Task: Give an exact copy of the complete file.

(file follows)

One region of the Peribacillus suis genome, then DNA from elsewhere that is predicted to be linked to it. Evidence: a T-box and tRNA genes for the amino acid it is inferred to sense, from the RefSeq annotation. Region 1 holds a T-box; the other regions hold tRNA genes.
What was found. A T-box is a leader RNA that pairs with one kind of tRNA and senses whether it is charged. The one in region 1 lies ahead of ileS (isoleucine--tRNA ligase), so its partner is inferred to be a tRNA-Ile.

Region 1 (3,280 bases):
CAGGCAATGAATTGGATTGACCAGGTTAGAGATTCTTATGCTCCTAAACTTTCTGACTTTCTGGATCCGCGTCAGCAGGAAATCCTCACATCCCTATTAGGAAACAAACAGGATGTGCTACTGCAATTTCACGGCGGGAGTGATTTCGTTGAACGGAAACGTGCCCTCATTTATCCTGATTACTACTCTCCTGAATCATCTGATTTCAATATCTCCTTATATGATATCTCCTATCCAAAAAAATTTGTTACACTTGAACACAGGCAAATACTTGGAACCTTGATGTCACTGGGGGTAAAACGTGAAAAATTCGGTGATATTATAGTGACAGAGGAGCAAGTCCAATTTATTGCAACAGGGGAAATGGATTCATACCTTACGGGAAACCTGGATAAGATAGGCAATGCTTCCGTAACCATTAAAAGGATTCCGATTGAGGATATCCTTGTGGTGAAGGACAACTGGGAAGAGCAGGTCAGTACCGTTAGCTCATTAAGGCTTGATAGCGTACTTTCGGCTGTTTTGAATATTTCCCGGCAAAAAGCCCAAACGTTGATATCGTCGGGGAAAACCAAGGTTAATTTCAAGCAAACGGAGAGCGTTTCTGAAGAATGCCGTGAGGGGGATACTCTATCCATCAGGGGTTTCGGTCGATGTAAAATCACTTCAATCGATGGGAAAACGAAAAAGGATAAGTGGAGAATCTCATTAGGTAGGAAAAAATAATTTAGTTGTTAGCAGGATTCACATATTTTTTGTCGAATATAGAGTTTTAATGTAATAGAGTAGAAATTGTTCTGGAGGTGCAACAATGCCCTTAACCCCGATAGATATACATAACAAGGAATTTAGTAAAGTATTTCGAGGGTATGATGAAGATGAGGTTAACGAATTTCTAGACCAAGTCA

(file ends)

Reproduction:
One region of the Peribacillus suis genome, then DNA from elsewhere that is predicted to be linked to it. Evidence: a T-box and tRNA genes for the amino acid it is inferred to sense, from the RefSeq annotation. Region 1 holds a T-box; the other regions hold tRNA genes.
What was found. A T-box is a leader RNA that pairs with one kind of tRNA and senses whether it is charged. The one in region 1 lies ahead of ileS (isoleucine--tRNA ligase), so its partner is inferred to be a tRNA-Ile.

Region 1 (3,280 bases):
CAGGCAATGAATTGGATTGACCAGGTTAGAGATTCTTATGCTCCTAAACTTTCTGACTTTCTGGATCCGCGTCAGCAGGAAATCCTCACATCCCTATTAGGAAACAAACAGGATGTGCTACTGCAATTTCACGGCGGGAGTGATTTCGTTGAACGGAAACGTGCCCTCATTTATCCTGATTACTACTCTCCTGAATCATCTGATTTCAATATCTCCTTATATGATATCTCCTATCCAAAAAAATTTGTTACACTTGAACACAGGCAAATACTTGGAACCTTGATGTCACTGGGGGTAAAACGTGAAAAATTCGGTGATATTATAGTGACAGAGGAGCAAGTCCAATTTATTGCAACAGGGGAAATGGATTCATACCTTACGGGAAACCTGGATAAGATAGGCAATGCTTCCGTAACCATTAAAAGGATTCCGATTGAGGATATCCTTGTGGTGAAGGACAACTGGGAAGAGCAGGTCAGTACCGTTAGCTCATTAAGGCTTGATAGCGTACTTTCGGCTGTTTTGAATATTTCCCGGCAAAAAGCCCAAACGTTGATATCGTCGGGGAAAACCAAGGTTAATTTCAAGCAAACGGAGAGCGTTTCTGAAGAATGCCGTGAGGGGGATACTCTATCCATCAGGGGTTTCGGTCGATGTAAAATCACTTCAATCGATGGGAAAACGAAAAAGGATAAGTGGAGAATCTCATTAGGTAGGAAAAAATAATTTAGTTGTTAGCAGGATTCACATATTTTTTGTCGAATATAGAGTTTTAATGTAATAGAGTAGAAATTGTTCTGGAGGTGCAACAATGCCCTTAACCCCGATAGATATACATAACAAGGAATTTAGTAAAGTATTTCGAGGGTATGATGAAGATGAGGTTAACGAATTTCTAGACCAAGTCA